“God be good to us,” said the doctor. “His soul must be damned, for if his soul was in purgatory it is not cursing and swearing he’d be, but praying. Surely, ’tis damned he is, and the Lord have mercy on the people of this village; but I won’t stay another day in it; I’ll move to the town to-morrow morning.”
Now John left the doctor’s house and went to the priest, thinking that he could make all clear to the priest, for everybody else had gone mad. He knocked at the priest’s door and the housekeeper opened it. She screamed and ran away, but left the door open behind her. As she was running towards the stairs she fell, and the priest, hearing the fall, hurried out to see what the matter was.
“Oh, father,” cried the housekeeper, “John Connors’ ghost is below in the kitchen, and he with only a sheet on him!”
“Not true,” said the priest. “There is never a person seen after parting with this world.”
The words were barely out of his mouth when the ghost was there before him.
“In the name of God,” said the priest, “are you dead or alive? You must be dead, for I said mass in your house, and you a corpse on the table, and I was at your funeral.”
“How can you be foolish like the people of the village? I’m alive. Who would kill me?”
“God, who kills everybody, and but for your being dead, how was I to be asked to your funeral?”
“Tis all a mistake,” said John. “If it’s dead I was it isn’t here I’d be talking to you to-night.”
“If you are alive, where are your clothes?”
“I don’t know where they are or how they went from me, but I haven’t them, sure enough.”
“Go into the kitchen,” said the priest. “I’ll bring you clothes, and then you must tell me what happened to you.”
When John had the clothes on he told the priest that, the day the child was born, he went to Beaufort for sponsors, and, being late, he met a gentleman, who sent him back and forth on the road and then took him to his house. “I went to bed,” said John, “and slept till he waked me. My clothes were gone from me then, and I had nothing to wear but an old sheet. More than this I don’t know: but everybody runs from me, and my wife won’t let me into the house.”
“Oh, then, it’s Daniel O’Donohue, King of Lochlein, that played the trick on you,” said the priest. “Why didn’t you get sponsors at home in this parish for your son as you did for your daughters? For the remainder of your life show no partiality to son or daughter among your children. It would be a just punishment if more trouble came to you. You were not content with the will of God, though it is the duty of every man to take what God gives him. Three weeks ago your supposed body was buried and all thought you dead through your own pride and wilfulness.”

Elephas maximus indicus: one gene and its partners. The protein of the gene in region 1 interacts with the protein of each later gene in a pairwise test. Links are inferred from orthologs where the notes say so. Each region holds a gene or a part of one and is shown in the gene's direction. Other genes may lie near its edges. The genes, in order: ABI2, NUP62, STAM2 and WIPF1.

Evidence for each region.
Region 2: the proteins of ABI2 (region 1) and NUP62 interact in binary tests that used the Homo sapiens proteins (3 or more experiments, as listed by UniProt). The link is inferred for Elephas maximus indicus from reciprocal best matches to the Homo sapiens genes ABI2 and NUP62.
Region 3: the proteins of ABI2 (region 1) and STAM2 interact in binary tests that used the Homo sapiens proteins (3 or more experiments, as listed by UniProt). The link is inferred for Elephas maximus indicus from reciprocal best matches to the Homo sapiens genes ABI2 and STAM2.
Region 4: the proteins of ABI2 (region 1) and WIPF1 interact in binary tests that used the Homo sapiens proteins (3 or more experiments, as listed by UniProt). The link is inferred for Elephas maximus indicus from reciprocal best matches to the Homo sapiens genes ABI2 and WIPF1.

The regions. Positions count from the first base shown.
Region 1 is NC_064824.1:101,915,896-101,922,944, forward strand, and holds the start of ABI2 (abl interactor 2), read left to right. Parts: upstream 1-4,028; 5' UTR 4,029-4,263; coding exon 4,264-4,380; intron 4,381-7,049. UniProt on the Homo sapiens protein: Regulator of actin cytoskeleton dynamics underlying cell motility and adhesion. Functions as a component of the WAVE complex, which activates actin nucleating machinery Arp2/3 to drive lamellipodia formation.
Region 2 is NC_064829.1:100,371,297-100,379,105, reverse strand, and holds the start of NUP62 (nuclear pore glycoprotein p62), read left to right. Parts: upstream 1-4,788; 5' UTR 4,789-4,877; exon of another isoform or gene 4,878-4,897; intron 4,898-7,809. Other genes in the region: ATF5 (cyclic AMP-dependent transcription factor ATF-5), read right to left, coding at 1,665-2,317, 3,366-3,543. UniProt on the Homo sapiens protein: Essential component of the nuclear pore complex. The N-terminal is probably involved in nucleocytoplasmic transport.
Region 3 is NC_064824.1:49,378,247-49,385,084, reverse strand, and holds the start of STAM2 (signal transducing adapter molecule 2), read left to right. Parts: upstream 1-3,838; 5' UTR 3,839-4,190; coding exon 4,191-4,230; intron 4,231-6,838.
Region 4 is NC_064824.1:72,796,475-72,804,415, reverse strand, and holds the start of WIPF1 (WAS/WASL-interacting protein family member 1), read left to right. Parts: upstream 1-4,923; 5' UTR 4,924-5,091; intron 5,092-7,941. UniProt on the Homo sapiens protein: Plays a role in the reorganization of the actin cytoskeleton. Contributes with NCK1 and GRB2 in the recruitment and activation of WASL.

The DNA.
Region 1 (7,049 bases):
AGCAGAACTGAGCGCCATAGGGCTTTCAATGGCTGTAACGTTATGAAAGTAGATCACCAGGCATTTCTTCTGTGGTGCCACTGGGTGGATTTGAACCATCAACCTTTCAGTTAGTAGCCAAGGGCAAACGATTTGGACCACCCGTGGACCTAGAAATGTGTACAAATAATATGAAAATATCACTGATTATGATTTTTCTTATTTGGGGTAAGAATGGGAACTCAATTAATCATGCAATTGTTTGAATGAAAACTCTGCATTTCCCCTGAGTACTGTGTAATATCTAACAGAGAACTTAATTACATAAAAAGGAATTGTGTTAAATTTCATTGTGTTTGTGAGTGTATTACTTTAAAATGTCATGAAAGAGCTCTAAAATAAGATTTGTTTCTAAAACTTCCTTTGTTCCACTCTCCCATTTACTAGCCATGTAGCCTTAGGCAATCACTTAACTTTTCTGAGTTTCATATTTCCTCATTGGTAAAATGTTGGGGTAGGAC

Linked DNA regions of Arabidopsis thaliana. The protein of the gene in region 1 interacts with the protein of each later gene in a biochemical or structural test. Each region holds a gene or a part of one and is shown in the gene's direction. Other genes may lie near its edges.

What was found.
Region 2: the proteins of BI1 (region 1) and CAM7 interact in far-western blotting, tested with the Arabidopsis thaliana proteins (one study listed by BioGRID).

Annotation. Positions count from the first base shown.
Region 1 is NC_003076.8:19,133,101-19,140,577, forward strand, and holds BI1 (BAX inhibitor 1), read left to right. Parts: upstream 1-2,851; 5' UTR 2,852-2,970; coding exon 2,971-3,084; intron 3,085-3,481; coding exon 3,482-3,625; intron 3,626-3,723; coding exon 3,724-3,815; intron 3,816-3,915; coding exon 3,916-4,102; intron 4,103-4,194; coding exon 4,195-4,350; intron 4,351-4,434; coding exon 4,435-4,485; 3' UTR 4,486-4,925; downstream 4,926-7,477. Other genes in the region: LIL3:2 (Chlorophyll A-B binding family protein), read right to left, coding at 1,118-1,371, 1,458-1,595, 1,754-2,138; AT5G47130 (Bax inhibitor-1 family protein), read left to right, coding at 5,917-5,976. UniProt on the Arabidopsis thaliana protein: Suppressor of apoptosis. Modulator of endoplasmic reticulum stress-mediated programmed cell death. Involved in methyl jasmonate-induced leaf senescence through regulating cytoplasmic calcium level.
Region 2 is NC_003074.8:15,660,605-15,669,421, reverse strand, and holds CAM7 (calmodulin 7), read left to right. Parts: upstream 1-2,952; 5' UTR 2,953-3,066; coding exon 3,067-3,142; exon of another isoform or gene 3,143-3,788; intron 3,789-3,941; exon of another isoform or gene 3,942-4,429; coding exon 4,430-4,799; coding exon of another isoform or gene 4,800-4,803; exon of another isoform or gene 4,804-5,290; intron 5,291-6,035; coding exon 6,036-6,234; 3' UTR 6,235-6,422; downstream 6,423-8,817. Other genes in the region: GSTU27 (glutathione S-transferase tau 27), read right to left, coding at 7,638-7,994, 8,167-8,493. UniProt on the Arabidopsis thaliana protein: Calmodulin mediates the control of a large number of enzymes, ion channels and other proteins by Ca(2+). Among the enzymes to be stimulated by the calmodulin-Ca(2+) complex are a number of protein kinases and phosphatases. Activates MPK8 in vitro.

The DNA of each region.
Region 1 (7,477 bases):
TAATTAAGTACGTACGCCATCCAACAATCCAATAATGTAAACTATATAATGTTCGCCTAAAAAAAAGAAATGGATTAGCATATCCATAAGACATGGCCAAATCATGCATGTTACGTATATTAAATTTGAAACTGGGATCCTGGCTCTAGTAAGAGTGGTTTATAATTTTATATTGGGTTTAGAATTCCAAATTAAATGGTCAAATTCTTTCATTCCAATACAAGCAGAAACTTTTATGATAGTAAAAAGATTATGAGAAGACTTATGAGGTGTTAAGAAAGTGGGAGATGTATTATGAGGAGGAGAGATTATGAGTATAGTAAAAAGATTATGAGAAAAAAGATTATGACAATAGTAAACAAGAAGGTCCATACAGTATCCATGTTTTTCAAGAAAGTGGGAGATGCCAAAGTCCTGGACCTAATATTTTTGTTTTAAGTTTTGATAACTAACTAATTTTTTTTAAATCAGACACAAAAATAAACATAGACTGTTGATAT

“That is why my wife wouldn’t let me in. Now, your Reverence, come with me and convince my wife, or she will not open the door.”
The priest and John Connors went to the house and knocked, but the answer they got was a prayer for the repose of John Connors’ soul. The priest went to the window then and called out to open the door.
Mrs. Connors opened the door, and seeing her husband behind the priest she screamed and fell: a little girl that was with her at the door dropped speechless on the floor. When the woman recovered, the priest began to persuade her that her husband was living, but she wouldn’t believe that he was alive till she took hold of his hand: then she felt of his face and hair and was convinced.
When the priest had explained everything he went away home. No matter how large his family was in after years, John Connors never went from home to find sponsors.
Poems of George William Russell (A.E.)
The Winds of Angus
THE GREY road whereupon we trod became as holy ground:
The eve was all one voice that breathed its message with no sound:
And burning multitudes pour through my heart, too bright, too blind,
Too swift and hurried in their flight to leave their tale behind.
Twin gates unto that living world, dark honey-coloured eyes,
The lifting of whose lashes flushed the face with Paradise,
Beloved, there I saw within their ardent rays unfold
The likeness of enraptured birds that flew from deeps of gold
To deeps of gold within my breast to rest, or there to be
Transfigured in the light, or find a death to life in me.
So love, a burning multitude, a seraph wind that blows
From out the deep of being to the deep of being goes.
And sun and moon and starry fires and earth and air and sea
Are creatures from the deep let loose, who pause in ecstasy,
Or wing their wild and heavenly way until again they find
The ancient deep, and fade therein, enraptured, bright, and blind.
Children of Lir
WE woke from our sleep in the bosom where cradled together we lay:
The love of the dark hidden Father went with us upon our way.
And gay was the breath in our being, and never a sorrow or fear
Was on us as, singing together, we flew from the infinite Lir.
Through nights lit with diamond and sapphire we raced with the children of dawn,
A chain that was silver and golden linked spirit to spirit, my swan,
Till day in the heavens passed over, and still grew the beat of our wings,
And the breath of the darkness enfolded to teach us unspeakable things.
Yet lower we fell and for comfort our pinionless spirits had now
The leaning of bosom to bosom, the lifting of lip unto brow.
Though chained to the earth yet we mourned not the loss of our heaven above,
But passed from the vision of beauty to the fathomless being of love.
Still gay is the breath in our being, we wait for the bell branch to ring
To call us away to the Father, and then we will rise on the wing,
And fly through the twilights of time till the home lights of heaven appear;
Our spirits through love and through longing made one in the infinite Lir.
WITH eyes all untroubled she laughs as she passes,
Bending beneath the creel with the seaweed brown,
Till evening with pearl dew dims the shining grasses
And night lit with dreamlight enfolds the sleepy town.
Then she will wander, her heart all a laughter,
Tracking the dream star that lights the purple gloom.
She follows the proud and golden races after,
As high as theirs her spirit, as high will be her doom.
This Edition dedicated to Ernesto…